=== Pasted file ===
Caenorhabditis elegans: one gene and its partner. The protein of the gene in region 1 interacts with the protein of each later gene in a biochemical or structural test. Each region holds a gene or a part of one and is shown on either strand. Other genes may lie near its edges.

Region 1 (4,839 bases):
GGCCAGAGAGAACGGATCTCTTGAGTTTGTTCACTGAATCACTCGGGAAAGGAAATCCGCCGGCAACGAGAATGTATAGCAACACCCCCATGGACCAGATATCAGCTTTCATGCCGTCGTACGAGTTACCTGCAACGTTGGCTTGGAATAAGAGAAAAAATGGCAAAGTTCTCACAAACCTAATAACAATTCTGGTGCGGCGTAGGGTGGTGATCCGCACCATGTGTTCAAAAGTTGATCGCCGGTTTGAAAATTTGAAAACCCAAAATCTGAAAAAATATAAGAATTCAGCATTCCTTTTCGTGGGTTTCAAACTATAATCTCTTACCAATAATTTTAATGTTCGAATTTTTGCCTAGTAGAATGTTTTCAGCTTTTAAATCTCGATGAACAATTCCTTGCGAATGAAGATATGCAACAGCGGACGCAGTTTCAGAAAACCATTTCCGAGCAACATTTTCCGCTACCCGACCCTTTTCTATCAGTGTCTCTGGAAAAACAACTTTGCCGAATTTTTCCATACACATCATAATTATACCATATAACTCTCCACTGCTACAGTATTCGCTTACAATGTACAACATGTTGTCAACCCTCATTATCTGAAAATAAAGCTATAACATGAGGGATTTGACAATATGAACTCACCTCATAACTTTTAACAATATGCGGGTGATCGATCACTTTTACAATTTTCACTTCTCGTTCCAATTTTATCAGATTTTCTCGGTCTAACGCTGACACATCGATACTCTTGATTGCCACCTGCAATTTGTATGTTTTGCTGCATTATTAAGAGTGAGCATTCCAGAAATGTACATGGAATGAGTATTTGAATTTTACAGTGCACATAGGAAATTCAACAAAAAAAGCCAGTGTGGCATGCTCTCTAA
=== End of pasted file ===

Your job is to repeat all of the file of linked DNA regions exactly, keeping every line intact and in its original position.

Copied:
Caenorhabditis elegans: one gene and its partner. The protein of the gene in region 1 interacts with the protein of each later gene in a biochemical or structural test. Each region holds a gene or a part of one and is shown on either strand. Other genes may lie near its edges.

Region 1 (4,839 bases):
GGCCAGAGAGAACGGATCTCTTGAGTTTGTTCACTGAATCACTCGGGAAAGGAAATCCGCCGGCAACGAGAATGTATAGCAACACCCCCATGGACCAGATATCAGCTTTCATGCCGTCGTACGAGTTACCTGCAACGTTGGCTTGGAATAAGAGAAAAAATGGCAAAGTTCTCACAAACCTAATAACAATTCTGGTGCGGCGTAGGGTGGTGATCCGCACCATGTGTTCAAAAGTTGATCGCCGGTTTGAAAATTTGAAAACCCAAAATCTGAAAAAATATAAGAATTCAGCATTCCTTTTCGTGGGTTTCAAACTATAATCTCTTACCAATAATTTTAATGTTCGAATTTTTGCCTAGTAGAATGTTTTCAGCTTTTAAATCTCGATGAACAATTCCTTGCGAATGAAGATATGCAACAGCGGACGCAGTTTCAGAAAACCATTTCCGAGCAACATTTTCCGCTACCCGACCCTTTTCTATCAGTGTCTCTGGAAAAACAACTTTGCCGAATTTTTCCATACACATCATAATTATACCATATAACTCTCCACTGCTACAGTATTCGCTTACAATGTACAACATGTTGTCAACCCTCATTATCTGAAAATAAAGCTATAACATGAGGGATTTGACAATATGAACTCACCTCATAACTTTTAACAATATGCGGGTGATCGATCACTTTTACAATTTTCACTTCTCGTTCCAATTTTATCAGATTTTCTCGGTCTAACGCTGACACATCGATACTCTTGATTGCCACCTGCAATTTGTATGTTTTGCTGCATTATTAAGAGTGAGCATTCCAGAAATGTACATGGAATGAGTATTTGAATTTTACAGTGCACATAGGAAATTCAACAAAAAAAGCCAGTGTGGCATGCTCTCTAA